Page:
The Power of Biblical Storytelling

by Kelly Malone

Jesus was the master storyteller. He often taught people in the form of parables. Shouldn’t we do the same?

AFEW MONTHS AGO at a church where I was serving as interim pastor, I had the opportunity to give a series of messages on King Saul. I shared stories that were familiar with the congregation, such as Saul’s anointing by Samuel (1 Sam. 9-10) and his visit with the witch at Endor (1 Sam. 28). Although church members knew the stories well, each week anticipation grew to hear the next story and its lessons for life application. People love to hear stories. And biblical stories have the power to produce spiritual change in the lives of those who are ready to receive their teaching.

Jesus’ Use of Stories
Jesus was the master storyteller. He often taught people in the form of parables. These are stories taken from everyday experiences that convey spiritual truth. But not everyone is prepared to receive this truth. When Jesus’ disciples asked him why he taught the people in parables, he responded,

The knowledge of the secrets of the kingdom of heaven has been given to you, but not to them. Whoever has will be given more, and he will have an abundance. Whoever does not have, even what he has will be taken from him. This is why I speak in parables: though seeing, they do not see; though hearing, they do not hear or understand. (Matt. 13:11-13)

Jesus used parables to divide his audience. Those who were spiritually minded, who had some understanding of the things of God and were seeking to know more, received the “secrets of the kingdom of heaven.” But those who had no spiritual understanding and whose hearts were indifferent to spiritual matters failed to receive the truth found in his parables.

This point can be illustrated in the “Parable of the Sower” (Matt. 13:3-9, 18-23). The seed represents God’s word, which is sown among all manner of people, but only bears fruit among those who “hear the word and understand it” (Matt. 13:23). Those who are unprepared for the word due to the work of the “evil one,” “trouble and persecution,” or the “worries of this life and the deceitfulness of wealth” (Matt. 13:19, 21-22), do not experience the life-changing power that results from receiving God’s word.

God’s word has a cleaving quality. It penetrates and cuts to the very core of our being in a way that causes discomfort and calls for change (Heb. 4:13). This change both purifies the heart and gives new life (John 3:1-8; 2 Cor. 5:17). The word also divides people. At the end of Jesus’ “Bread of Life Discourse,” many of his disciples said, “This is a hard teaching. Who can accept it?” So “from this time many . . . turned back and no longer followed him” (John 6:60, 66). Jesus said that even families would be divided because of him: brother against brother, father against son, and children against parents (Matt. 10:21).

Why We Should Tell Stories
In her book, Telling the Gospel through Story, Christine Dillon emphasizes that stories change people. People who are hostile to the gospel may become sympathetic. Those who see Jesus as a non-factor in their lives may begin to give him some consideration. Those distant from one another may gather into communities because of stories. Small groups may form around storytellers that eventually can lead to the development of new churches. People may develop new ways of understanding God, life, and the world (Dillon 2012, 23-30). But we must also keep in mind that not everyone who hears our stories will become sympathetic. Some may become more hostile to the gospel. They may reject a biblical worldview.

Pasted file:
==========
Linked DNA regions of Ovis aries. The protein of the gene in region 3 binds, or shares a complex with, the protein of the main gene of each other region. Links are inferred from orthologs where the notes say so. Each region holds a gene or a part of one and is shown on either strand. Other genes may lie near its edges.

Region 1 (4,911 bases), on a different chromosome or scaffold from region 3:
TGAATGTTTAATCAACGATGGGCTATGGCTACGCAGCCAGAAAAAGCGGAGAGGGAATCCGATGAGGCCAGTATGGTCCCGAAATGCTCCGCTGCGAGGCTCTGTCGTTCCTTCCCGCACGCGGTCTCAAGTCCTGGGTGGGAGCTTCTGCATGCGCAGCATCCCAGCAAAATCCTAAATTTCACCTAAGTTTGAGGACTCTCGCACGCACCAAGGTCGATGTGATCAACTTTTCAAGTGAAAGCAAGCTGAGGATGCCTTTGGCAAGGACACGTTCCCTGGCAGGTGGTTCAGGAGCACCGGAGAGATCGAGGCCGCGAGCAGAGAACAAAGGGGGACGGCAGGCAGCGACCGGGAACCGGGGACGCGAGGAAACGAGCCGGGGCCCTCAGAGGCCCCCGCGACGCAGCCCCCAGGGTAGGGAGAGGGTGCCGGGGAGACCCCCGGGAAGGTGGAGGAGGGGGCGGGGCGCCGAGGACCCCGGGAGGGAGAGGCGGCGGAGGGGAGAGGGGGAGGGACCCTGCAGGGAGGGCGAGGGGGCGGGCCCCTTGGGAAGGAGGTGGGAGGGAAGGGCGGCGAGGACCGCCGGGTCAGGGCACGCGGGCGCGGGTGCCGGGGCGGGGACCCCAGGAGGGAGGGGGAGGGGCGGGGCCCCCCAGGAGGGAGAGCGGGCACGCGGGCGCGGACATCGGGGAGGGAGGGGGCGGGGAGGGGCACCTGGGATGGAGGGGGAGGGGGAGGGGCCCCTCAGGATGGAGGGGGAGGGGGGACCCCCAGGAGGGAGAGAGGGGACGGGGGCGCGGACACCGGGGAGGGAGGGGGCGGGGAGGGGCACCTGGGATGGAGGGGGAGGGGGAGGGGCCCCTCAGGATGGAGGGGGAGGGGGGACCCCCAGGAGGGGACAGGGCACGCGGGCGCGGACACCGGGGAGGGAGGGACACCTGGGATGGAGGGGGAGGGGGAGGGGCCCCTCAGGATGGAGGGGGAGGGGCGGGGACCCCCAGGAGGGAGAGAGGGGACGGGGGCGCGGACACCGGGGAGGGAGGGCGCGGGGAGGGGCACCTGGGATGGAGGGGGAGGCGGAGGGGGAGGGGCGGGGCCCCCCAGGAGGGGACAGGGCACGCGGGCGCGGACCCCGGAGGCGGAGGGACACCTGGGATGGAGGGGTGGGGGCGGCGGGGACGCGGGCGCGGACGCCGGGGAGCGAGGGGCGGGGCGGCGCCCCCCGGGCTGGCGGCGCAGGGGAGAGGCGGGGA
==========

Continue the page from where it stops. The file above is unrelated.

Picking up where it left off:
My preparation for mission service included training in Chronological Bible Storying. Sometimes referred to as “Creation to Christ,” this method begins with the biblical account of Creation in Genesis and goes through the stories of Jesus’ crucifixion, resurrection, and ascension in the New Testament. The intention is to give an overview of the biblical narrative so that people can understand how it fits together. We were taught that this method was for use primarily among illiterate peoples as an alternative to literate methods of Bible study.

My first thought was, “What does this have to do with me? I am going to Japan: one of the most literate societies in the world!” However, early in my missionary career, I taught Bible at a women’s college in southwestern Japan. Most of the students were nominal Buddhists who had never opened a Bible before they came to my class. Their presupposition was, “I am only here because this course is required for my degree. It has nothing to do with me.” In this setting, it occurred to me that some form of storytelling might be useful to give these students an overview of the biblical message. So I spent the next six years using “Creation to Christ” among very literate Japanese college students.

I witnessed the power of storytelling with my own eyes. Many students who had never read the Bible before became interested in scripture. Some began to ask questions about Jesus. Others became active in chapel and other expressions of Christianity. One student told me, “Most of our classes teach us what we need to know to make a living. But in your class we learn about life.” On the other hand, I saw what Jesus said about the hearts of the unprepared, as well. There were students who rolled their eyes, took the maximum number of excused absences, and made it clear that they thought Jesus and the Bible had nothing to do with them. One student went so far as to tell me she thought the stories were foolish fairytales.  

Who Needs Stories?
My experience in Japan is not unique. Recent research has shown that the usefulness of stories is not limited to illiterate societies. They are useful in post-literate societies, as well. There are many people in the world who can read, but that choose not to. In fact, roughly two-thirds of the world’s people are “oral learners” (Willis 2004, 3-5). These are people who know how to read, but learn best by non-literate means, such as hearing stories, seeing pictures, or watching films. Avery Willis notes,